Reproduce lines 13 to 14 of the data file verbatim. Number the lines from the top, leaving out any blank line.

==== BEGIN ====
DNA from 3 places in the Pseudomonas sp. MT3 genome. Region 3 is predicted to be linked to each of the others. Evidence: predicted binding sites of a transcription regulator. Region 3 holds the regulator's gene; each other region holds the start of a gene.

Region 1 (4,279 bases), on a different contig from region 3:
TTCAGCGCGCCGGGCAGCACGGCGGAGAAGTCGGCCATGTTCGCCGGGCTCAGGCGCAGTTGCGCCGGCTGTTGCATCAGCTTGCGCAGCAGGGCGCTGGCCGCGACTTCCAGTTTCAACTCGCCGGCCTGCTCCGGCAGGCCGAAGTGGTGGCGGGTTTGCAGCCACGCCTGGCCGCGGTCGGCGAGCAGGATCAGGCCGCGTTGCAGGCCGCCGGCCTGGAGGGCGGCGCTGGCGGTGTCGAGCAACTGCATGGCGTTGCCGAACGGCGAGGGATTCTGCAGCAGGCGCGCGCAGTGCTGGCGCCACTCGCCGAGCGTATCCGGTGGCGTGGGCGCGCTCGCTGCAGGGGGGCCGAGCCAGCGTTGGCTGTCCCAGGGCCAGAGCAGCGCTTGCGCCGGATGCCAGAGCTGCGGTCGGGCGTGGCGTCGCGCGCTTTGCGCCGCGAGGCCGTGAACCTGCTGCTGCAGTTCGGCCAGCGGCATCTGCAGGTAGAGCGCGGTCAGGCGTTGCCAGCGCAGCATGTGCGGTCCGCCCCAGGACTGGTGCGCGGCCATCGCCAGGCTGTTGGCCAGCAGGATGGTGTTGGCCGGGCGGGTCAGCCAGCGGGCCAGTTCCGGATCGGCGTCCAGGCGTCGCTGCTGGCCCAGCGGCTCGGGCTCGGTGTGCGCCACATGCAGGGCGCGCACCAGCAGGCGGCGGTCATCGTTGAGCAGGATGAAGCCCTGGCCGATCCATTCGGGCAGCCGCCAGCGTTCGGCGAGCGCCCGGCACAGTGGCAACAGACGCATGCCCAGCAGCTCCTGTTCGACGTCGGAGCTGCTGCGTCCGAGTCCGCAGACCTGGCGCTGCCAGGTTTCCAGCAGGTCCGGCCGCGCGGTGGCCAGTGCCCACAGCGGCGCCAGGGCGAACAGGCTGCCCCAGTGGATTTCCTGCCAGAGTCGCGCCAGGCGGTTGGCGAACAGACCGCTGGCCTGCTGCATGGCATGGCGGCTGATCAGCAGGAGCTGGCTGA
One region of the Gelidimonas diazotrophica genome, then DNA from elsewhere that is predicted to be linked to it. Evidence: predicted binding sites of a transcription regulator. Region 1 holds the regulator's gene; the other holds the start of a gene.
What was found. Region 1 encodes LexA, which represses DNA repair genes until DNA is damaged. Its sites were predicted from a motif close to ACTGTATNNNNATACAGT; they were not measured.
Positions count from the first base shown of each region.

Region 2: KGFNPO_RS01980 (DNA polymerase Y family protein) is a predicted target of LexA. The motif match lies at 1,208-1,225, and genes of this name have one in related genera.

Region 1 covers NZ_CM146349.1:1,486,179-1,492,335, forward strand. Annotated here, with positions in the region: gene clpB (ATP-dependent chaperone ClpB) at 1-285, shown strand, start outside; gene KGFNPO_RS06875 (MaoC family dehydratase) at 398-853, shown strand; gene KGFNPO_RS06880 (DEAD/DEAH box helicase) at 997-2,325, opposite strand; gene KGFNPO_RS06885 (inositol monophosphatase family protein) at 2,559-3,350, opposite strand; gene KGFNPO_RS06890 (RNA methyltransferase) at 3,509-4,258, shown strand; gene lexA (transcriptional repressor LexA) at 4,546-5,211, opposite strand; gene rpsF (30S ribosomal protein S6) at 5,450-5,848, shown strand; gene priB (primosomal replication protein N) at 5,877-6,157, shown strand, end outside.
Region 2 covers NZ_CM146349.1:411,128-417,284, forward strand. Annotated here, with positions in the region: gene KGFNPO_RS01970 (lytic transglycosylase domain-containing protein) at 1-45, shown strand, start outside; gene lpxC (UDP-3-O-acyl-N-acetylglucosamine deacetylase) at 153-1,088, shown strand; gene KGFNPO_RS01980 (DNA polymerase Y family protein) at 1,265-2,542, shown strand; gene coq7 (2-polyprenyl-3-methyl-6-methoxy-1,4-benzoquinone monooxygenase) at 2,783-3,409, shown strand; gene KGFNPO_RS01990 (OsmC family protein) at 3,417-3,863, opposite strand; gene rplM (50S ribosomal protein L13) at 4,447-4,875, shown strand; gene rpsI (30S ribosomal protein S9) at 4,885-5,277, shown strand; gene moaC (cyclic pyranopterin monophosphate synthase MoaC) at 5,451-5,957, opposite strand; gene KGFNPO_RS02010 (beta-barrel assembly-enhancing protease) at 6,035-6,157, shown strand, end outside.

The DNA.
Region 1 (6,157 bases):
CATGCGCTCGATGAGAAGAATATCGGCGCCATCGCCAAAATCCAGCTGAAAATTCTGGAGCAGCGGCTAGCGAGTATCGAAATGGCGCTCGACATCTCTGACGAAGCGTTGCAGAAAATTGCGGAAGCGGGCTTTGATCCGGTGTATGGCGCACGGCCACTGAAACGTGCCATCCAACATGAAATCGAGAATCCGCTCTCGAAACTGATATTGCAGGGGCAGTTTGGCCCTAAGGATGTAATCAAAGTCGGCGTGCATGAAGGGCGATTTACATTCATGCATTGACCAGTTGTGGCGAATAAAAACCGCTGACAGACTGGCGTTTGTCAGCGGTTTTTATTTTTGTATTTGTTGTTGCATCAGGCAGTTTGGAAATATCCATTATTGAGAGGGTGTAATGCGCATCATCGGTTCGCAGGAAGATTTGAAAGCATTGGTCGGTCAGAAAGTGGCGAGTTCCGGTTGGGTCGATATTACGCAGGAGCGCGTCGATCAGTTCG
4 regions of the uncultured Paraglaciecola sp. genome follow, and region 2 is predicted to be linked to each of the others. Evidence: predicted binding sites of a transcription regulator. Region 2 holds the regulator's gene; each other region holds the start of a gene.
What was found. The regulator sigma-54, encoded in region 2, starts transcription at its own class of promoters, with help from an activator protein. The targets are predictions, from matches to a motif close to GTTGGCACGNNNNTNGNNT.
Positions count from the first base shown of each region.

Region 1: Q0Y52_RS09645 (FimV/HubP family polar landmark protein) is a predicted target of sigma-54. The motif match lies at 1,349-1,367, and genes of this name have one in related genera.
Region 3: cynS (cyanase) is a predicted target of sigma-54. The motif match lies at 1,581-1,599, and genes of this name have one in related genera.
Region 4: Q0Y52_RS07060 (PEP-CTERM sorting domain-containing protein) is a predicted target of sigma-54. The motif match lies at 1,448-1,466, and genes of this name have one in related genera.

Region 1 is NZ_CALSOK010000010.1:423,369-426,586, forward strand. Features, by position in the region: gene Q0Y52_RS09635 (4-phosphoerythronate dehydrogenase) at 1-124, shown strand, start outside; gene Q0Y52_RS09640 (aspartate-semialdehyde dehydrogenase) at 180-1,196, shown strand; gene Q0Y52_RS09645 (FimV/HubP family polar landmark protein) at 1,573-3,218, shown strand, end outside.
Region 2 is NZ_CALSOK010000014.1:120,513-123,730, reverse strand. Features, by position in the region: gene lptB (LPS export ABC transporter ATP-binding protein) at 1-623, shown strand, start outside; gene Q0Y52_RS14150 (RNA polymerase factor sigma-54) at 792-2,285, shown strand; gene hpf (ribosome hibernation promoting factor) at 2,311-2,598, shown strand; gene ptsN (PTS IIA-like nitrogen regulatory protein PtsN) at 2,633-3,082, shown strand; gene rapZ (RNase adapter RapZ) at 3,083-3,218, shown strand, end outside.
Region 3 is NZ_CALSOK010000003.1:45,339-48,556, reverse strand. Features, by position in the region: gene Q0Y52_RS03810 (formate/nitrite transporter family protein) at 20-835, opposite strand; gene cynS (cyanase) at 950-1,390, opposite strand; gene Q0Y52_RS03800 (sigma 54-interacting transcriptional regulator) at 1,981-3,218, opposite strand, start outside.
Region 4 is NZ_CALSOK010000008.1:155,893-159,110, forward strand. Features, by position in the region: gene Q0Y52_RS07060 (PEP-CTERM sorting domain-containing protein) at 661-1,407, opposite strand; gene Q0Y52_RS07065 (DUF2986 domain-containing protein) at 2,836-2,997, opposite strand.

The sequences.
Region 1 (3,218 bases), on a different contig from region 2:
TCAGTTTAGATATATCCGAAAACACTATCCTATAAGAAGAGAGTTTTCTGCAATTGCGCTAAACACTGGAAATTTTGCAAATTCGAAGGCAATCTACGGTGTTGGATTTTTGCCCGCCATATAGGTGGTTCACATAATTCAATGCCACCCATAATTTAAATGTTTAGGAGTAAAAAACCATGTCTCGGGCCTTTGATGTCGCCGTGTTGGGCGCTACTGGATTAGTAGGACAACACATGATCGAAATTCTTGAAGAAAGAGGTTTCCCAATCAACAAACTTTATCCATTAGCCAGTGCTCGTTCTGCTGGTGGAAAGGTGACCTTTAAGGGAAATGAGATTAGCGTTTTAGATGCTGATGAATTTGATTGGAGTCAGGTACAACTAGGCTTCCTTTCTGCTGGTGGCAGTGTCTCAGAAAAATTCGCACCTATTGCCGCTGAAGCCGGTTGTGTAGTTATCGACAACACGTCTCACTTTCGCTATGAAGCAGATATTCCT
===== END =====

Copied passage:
4 regions of the uncultured Paraglaciecola sp. genome follow, and region 2 is predicted to be linked to each of the others. Evidence: predicted binding sites of a transcription regulator. Region 2 holds the regulator's gene; each other region holds the start of a gene.
What was found. The regulator sigma-54, encoded in region 2, starts transcription at its own class of promoters, with help from an activator protein. The targets are predictions, from matches to a motif close to GTTGGCACGNNNNTNGNNT.